Thank you! Is it a right diagonal or a left diagonal do you think? Right. Now let’s look at the next direction. They went to the…side. 

The right side!  And now the third direction? It looks like they went to a different kind of side with their feet to the right and left. Give them a round of applause! So what I’d like you to do right now is go back to your work with your partner and we need to make sure that everyone has the same pattern as their partner. You’re working together. 


CLASS #2: Swimming Downstream
So what do you notice about this pattern? Let’s watch it one more time and see if you can come up with some words that can help us understand what you see in the pattern. What did you notice about that?  [inaudible] So you noticed a type of foot position which wasa cross. Okay let’s watch again and notice other foot positions.  

Tell me more about what you noticed? They really liked corners. 

(giggles from all the kids) What else could we be noticing? 

Okay before we watch this tell me what else we could be noticing? We noticed their starting position, we noticed that their feet were crossed at one point. What else could we notice? Feet?  Their left. Well, my right. 

So right now we’ve been talking about feet? What other CATEGORY could we notice while they’re moving?  

Step? They stepped backward? Yeah, but which category is that? Movement?

So let’s look at their movements...impromptu chorus of kid voices: Step, cross…

Well , what category does cross belong to?  Feet.

While we’re looking at the pattern let’s find words that describe what it is we’re seeing? They start with feet together.  Where are they?  Center center.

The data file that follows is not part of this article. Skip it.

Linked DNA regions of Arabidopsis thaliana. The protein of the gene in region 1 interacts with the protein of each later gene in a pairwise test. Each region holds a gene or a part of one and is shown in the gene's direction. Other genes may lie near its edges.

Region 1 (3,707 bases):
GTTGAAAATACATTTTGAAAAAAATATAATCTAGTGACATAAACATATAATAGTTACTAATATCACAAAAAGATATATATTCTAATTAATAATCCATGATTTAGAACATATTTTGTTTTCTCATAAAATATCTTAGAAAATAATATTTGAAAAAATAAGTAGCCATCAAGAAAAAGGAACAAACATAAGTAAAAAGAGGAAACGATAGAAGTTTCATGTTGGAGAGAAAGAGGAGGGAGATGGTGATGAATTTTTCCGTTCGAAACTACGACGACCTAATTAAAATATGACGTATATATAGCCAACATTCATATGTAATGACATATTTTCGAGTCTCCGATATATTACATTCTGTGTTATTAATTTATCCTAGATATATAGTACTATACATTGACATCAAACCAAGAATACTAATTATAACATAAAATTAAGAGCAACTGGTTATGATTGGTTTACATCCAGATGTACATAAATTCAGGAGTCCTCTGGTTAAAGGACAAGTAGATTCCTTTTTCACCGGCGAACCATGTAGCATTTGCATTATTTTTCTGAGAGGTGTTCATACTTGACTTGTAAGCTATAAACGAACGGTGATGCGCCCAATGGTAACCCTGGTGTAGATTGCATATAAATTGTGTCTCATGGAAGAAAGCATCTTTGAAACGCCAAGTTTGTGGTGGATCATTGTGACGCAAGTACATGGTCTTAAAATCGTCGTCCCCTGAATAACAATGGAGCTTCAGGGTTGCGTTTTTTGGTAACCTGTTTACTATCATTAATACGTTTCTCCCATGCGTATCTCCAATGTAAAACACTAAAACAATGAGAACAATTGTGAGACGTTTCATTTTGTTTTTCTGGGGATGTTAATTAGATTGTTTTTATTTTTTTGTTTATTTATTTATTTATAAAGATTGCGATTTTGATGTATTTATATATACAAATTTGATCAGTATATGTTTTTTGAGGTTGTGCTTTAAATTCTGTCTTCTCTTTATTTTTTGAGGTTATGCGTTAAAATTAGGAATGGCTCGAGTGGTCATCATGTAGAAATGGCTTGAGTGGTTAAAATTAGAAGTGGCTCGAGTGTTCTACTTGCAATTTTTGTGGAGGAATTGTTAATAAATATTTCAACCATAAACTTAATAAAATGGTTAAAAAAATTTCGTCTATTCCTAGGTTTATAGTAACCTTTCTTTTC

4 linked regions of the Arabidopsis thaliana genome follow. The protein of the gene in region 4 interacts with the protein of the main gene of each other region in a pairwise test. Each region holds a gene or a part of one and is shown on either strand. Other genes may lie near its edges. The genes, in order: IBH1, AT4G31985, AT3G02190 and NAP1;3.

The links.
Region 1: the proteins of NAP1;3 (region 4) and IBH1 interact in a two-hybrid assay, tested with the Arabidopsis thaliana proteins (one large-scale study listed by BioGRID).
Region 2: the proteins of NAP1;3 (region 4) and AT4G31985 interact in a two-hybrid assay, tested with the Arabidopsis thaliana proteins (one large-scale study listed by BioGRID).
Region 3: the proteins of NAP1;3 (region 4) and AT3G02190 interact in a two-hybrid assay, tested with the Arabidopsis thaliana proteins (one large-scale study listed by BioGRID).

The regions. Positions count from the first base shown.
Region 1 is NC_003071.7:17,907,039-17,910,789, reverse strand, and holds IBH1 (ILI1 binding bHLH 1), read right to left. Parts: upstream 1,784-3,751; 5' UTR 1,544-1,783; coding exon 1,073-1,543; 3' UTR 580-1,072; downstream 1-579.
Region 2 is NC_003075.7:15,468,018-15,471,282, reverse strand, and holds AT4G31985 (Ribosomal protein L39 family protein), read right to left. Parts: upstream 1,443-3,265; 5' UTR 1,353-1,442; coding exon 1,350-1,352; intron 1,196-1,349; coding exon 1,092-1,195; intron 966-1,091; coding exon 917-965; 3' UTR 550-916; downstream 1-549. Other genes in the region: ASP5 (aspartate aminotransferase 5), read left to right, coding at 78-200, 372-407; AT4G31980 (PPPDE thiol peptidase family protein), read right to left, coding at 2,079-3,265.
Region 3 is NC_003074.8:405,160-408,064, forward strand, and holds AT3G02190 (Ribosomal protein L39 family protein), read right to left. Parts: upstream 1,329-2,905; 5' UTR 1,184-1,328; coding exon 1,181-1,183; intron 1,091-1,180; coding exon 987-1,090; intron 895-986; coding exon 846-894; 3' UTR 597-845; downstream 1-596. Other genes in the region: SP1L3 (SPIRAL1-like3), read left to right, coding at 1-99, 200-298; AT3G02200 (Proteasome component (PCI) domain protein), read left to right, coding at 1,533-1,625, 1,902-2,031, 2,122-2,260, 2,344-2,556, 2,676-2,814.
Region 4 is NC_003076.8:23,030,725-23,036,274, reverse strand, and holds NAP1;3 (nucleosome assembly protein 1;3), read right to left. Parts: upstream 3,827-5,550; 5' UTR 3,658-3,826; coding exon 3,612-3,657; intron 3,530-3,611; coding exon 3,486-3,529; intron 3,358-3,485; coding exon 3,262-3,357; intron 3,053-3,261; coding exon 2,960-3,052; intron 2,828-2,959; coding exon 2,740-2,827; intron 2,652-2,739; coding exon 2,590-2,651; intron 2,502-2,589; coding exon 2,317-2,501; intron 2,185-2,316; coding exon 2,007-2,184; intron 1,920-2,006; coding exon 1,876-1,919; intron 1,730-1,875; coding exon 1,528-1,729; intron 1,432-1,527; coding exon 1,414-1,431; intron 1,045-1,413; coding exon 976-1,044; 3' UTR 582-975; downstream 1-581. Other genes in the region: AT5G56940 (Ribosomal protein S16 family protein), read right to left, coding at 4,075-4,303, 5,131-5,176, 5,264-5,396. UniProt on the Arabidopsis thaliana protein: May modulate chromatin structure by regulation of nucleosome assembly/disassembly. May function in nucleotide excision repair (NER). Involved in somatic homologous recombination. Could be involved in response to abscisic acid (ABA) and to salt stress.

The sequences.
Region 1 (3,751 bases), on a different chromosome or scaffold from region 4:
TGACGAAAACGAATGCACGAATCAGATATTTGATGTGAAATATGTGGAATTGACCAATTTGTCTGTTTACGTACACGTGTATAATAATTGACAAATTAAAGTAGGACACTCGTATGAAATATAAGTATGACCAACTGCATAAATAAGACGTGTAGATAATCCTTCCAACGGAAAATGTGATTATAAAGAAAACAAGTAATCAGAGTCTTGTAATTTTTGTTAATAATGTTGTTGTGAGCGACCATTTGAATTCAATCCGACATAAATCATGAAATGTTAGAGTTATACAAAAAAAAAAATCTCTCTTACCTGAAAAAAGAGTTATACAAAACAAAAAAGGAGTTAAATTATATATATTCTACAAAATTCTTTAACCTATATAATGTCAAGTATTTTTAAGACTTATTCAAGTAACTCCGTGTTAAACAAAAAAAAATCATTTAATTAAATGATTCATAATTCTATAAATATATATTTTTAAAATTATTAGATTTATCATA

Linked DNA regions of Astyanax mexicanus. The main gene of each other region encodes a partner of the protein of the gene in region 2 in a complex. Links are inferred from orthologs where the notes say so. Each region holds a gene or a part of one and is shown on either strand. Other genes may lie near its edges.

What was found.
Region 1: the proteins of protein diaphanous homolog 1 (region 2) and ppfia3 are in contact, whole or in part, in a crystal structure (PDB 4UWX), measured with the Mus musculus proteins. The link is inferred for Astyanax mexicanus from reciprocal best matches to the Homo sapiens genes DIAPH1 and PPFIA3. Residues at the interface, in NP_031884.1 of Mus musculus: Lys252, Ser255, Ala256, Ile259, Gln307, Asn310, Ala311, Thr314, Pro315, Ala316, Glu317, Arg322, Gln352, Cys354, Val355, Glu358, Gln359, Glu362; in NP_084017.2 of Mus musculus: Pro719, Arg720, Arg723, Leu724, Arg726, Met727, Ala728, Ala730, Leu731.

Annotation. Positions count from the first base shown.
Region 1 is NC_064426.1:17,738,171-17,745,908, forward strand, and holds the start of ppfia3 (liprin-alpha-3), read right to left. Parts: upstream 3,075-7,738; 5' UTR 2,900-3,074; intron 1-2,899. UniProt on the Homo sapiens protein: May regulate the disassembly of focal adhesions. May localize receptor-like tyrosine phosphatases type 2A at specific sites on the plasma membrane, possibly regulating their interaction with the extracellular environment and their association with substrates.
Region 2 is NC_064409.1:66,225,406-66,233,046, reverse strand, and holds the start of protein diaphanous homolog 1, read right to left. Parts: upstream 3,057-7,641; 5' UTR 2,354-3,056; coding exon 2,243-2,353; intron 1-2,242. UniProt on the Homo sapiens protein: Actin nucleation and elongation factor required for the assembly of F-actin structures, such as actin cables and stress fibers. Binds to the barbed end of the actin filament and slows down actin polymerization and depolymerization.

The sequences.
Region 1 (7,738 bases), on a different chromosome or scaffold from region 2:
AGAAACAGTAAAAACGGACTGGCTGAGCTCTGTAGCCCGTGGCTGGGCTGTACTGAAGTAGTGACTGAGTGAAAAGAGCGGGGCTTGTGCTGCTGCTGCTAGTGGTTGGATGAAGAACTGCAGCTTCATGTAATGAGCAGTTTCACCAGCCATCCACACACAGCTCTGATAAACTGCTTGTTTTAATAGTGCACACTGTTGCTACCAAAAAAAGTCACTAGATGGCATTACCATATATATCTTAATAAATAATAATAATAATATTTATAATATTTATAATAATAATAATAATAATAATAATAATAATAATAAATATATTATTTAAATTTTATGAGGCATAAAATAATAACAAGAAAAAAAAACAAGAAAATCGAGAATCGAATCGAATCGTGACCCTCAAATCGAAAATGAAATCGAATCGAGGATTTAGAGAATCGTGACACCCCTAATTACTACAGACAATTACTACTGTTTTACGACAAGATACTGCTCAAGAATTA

So if we’re looking at movements let’s see if we can figure that out. Step, step, jump, jump/cross…

We don’t say cross because we’re only looking at one category at a time. But this is challenging, I know that. So let’s say those movement words again. Step step jump jump.

Now let’s look at directions. They start in center and let’s do the first beat and stop. The first beat is where? Back left corner.

Where’s the second beat? Back right corner.

And where’s the third beat? Center.

And where’s the last beat? Front corners…

Me trying to talk over them: front, front…just front. Front corners.

Well, if they’re in both corners we’ll just say they’re at the front.  And what would be the foot position word that would describe the fact that their feet are in both corners?  Split.

So can you see how all three of those would…(to dancers) show us what your feet would look like if they were together in front.  So we would call that a together front. Now show us a split back…and a together back.  Do you see how that works? You need more than one piece of information to describe any one beat.

Monday, September 21, 2015

Pulling Language Forward: Notice & Wonder Day 6

After experimenting with Notice & Wonder last week during a Math in Your Feet residency with three classes of fourth graders I:

  1. ...feel like I had more feedback about student thinking than ever before. I've always seen how children think with their bodies, but was never happy with their written reflections, which didn't really reflect what I saw them do while they were making their patterns. I have also not been happy with how hard it's been to help kids use and apply the terminology of the Movement Variables. I found Notice & Wonder to be a great tool at pulling the language forward in a way that was natural and meaningful for the students themselves.